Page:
Rodney King: ‘Can We All Get Along?’
After a year-long trial, three of the officers involved in the beating of Rodney King were acquitted of their charges. The verdict shocked many and triggered six days of rioting in Los Angeles. With no hope for a resolution in sight, the man behind the controversy came forward in an attempt to ease tensions. Speaking slowly and visibly shaken, King tried to unite Los Angeles with his simple and now famous line “Can we all get long?”
Reginald Denny: Driving into a Mob
On April 29th, Reginald Denny was driving his 18-wheeler through L.A when he landed right in the middle of an angry mob. Without a radio in his truck, Denny was unaware of the volatile riots that the King verdict had sparked, and was attacked as he pulled into an intersection. After being dragged from his truck, Denny was pelted with bricks and beaten within an inch of his life by a crowd of black men. Eventually, a black truck driver watching the attack from his television at home rushed to the intersection to help. Denny survived the attack. His speech and mobility, however, were permanently damaged.
Koreatown: The Right to Bear Arms
Police officers vow to serve and protect. However, the violence in Los Angeles had become so overwhelming that law enforcement was pulled out of select neighborhoods. Koreatown was one of the areas hardest hit by looting, so when the cops bailed, Korean store owners took matters into their own hands. Armed with guns, owners protected their shops, engaging in gun battles with wannabe intruders. Some say the violent confrontations between blacks and Koreans further escalated the already strained relationships between the two groups. Nevertheless, many shop owners say they were simply trying to protect their livelihoods.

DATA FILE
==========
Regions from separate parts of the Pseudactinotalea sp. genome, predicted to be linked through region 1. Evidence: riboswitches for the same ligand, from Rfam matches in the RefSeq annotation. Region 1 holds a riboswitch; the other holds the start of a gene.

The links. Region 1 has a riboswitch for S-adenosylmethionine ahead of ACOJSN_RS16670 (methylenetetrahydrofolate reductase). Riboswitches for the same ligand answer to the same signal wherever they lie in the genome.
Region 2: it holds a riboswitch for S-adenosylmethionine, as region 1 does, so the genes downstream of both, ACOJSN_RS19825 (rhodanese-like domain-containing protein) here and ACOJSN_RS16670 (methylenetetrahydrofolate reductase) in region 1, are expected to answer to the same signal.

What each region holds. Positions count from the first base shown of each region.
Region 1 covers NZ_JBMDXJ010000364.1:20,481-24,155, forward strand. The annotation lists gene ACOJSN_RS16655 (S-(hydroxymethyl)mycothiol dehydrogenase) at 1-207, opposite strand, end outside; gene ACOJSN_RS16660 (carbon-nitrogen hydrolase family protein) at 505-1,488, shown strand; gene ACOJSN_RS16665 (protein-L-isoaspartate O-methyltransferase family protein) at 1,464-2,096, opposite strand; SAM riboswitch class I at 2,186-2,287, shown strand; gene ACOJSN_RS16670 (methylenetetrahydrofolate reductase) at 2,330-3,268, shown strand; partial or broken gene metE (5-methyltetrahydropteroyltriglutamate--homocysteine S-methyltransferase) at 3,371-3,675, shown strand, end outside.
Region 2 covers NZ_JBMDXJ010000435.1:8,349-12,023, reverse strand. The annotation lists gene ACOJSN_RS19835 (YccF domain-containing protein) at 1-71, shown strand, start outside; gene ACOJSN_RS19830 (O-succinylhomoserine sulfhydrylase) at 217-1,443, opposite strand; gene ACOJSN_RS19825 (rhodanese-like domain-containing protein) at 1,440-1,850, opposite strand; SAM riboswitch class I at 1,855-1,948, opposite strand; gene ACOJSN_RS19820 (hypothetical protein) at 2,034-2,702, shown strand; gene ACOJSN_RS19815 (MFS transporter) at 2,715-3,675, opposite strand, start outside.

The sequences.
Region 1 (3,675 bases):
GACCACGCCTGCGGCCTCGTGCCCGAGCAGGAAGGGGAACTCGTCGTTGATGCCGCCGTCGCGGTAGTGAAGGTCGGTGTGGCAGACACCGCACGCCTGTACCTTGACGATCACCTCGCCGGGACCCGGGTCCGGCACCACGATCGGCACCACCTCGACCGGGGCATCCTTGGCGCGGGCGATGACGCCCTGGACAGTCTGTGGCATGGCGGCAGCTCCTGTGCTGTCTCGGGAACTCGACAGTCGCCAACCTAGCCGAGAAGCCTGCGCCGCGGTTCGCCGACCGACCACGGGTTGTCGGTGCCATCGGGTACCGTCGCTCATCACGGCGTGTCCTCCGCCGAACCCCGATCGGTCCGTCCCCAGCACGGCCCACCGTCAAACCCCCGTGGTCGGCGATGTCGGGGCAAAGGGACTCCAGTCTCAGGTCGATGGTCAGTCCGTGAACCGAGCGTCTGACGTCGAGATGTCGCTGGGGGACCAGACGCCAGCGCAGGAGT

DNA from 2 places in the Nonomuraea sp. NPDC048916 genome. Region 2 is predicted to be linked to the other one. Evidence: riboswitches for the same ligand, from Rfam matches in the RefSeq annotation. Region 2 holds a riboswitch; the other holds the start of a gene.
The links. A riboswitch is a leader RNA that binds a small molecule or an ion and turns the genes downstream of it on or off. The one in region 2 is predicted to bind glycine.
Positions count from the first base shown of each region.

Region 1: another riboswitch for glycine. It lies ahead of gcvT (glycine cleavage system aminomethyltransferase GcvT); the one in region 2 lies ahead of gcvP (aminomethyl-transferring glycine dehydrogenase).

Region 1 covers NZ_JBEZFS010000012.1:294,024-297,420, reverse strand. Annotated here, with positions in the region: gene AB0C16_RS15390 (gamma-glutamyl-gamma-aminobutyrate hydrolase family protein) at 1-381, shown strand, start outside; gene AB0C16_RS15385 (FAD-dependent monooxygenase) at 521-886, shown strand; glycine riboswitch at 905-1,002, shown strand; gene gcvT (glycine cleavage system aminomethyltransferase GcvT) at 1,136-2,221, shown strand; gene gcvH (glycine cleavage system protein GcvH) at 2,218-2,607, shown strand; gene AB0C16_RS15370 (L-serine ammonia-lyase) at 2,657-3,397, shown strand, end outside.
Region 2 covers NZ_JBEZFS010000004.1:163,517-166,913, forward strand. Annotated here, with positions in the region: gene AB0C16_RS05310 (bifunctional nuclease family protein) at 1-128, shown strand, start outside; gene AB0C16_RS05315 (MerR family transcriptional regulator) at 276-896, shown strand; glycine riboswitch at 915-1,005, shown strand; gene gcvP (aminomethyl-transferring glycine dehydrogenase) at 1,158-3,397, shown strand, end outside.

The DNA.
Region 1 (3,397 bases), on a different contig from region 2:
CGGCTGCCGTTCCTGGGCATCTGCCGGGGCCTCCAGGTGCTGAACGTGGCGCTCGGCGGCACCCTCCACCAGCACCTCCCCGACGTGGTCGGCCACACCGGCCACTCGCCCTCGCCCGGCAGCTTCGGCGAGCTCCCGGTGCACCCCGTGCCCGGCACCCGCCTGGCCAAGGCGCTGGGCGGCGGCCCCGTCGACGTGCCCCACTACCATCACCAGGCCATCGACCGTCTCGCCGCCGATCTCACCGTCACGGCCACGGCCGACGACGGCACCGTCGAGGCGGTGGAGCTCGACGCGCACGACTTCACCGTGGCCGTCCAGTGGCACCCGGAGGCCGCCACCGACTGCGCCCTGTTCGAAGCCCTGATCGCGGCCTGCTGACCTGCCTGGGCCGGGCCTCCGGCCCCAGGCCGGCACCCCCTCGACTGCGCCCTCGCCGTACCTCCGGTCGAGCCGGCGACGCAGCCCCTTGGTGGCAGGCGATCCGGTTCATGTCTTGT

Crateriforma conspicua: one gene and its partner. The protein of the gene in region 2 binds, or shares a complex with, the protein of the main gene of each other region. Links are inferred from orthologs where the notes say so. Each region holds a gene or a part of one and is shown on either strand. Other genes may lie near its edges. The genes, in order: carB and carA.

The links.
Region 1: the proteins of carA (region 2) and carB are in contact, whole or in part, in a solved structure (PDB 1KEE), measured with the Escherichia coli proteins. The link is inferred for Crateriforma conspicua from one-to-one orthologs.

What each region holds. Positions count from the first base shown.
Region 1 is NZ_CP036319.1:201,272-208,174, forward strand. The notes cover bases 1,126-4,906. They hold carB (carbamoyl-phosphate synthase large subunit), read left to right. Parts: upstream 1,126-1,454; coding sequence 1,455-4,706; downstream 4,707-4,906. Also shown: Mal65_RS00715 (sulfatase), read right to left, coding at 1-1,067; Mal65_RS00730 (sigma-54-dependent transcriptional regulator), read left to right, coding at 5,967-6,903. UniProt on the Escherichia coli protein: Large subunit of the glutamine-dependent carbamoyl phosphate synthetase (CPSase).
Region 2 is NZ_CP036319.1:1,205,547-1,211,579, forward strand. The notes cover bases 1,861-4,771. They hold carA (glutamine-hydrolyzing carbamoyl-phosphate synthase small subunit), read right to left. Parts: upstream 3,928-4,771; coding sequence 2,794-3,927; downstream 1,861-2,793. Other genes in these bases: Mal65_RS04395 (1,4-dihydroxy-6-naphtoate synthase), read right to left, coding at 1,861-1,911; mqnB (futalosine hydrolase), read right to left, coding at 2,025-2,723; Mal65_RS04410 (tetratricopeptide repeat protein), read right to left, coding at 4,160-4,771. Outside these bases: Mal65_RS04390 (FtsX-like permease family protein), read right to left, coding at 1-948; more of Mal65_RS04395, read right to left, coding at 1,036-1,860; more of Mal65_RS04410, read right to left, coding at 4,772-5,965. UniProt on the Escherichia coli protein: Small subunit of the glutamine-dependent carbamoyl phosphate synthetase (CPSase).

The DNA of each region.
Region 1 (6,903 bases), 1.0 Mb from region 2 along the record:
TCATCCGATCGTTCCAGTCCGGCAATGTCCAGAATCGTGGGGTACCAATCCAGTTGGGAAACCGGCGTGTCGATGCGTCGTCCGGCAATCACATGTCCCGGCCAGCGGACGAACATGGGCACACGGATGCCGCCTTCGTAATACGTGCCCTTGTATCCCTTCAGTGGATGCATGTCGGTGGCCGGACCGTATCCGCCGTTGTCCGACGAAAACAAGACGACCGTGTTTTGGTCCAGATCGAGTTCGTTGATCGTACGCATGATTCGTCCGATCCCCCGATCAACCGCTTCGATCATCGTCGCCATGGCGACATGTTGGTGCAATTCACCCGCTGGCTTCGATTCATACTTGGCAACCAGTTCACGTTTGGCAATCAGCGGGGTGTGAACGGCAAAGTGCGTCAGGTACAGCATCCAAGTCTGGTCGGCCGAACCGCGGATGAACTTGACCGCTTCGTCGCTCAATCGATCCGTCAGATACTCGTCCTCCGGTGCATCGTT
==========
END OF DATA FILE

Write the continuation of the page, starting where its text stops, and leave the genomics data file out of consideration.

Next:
Police Chief Daryl Gates: ‘We Were Overwhelmed’
Where were the police? As the city plummeted further and further into chaos, scared citizens and the media questioned local law enforcement’s preparedness. In a nationally televised press conference, Los Angeles Police Chief Daryl Gates explained the reasoning behind their actions and the obstacles facing local police. When challenged by reporters on the apparent delay of intervention, the chief spoke candidly. “All of our extra resources that we deployed,” Gates said. “Were overwhelmed almost immediately.”
Bush: ‘A Tragic Series of Events’
This is probably the last thing he wanted in an election year. On the third day of violence, President Bush addressed the nation in a televised appearance from the Oval Office. After giving an update on the state of the city, Bush laid out his steps for the restoration of order. In addition the deployment of 3,000 national guardsmen, Bush also called in specialized riot control units and other federal law enforcement agencies. “As your president,” Bush said sternly, “I guarantee you, this violence will end.”
L.A Is on Fire
For those who didn’t have guns, arson was the weapon of choice. From overhead, Los Angeles resembled a war zone with several neighborhoods engulfed in flames. Crews tried to contain the blazes, but as the days progressed, the number of fires was simply out of their control. In many cases, firefighters were unable to extinguish fires due to physical attacks from rioters. By the time the violence subsided, the scorched city suffered an estimated $1 billion in damages.
Bill Cosby: A Sweet Spot in the Chaos
Television offers an escape from reality. And on April 30, 1992, reality is the last place anyone wanted to be. The streets of L.A. were under siege with looting, arson, and murder making constant headlines. Enter the Huxtable family. ‘The Cosby Show’ had become a household staple, doing its part to challenge negative stereotypes of the black community. After much debate, KNBC decided to pause their coverage of the destruction and air the finale of the wholesome show. Mayor Tom Bradley supported their choice, urging Angelinos to stay off the streets and stay home to say farewell to the Huxtables.
Arsenio Hall Gets Serious
No time for jokes. Late-night host Arsenio Hall was one of the premier black entertainers in the early 90s. Taking his cue from Reverend Cecil Murray, Hall used his voice during the riots to encourage the black community to end the brutal attacks. “You cannot get peace with violence,” Hall said. “We are not a violent people.”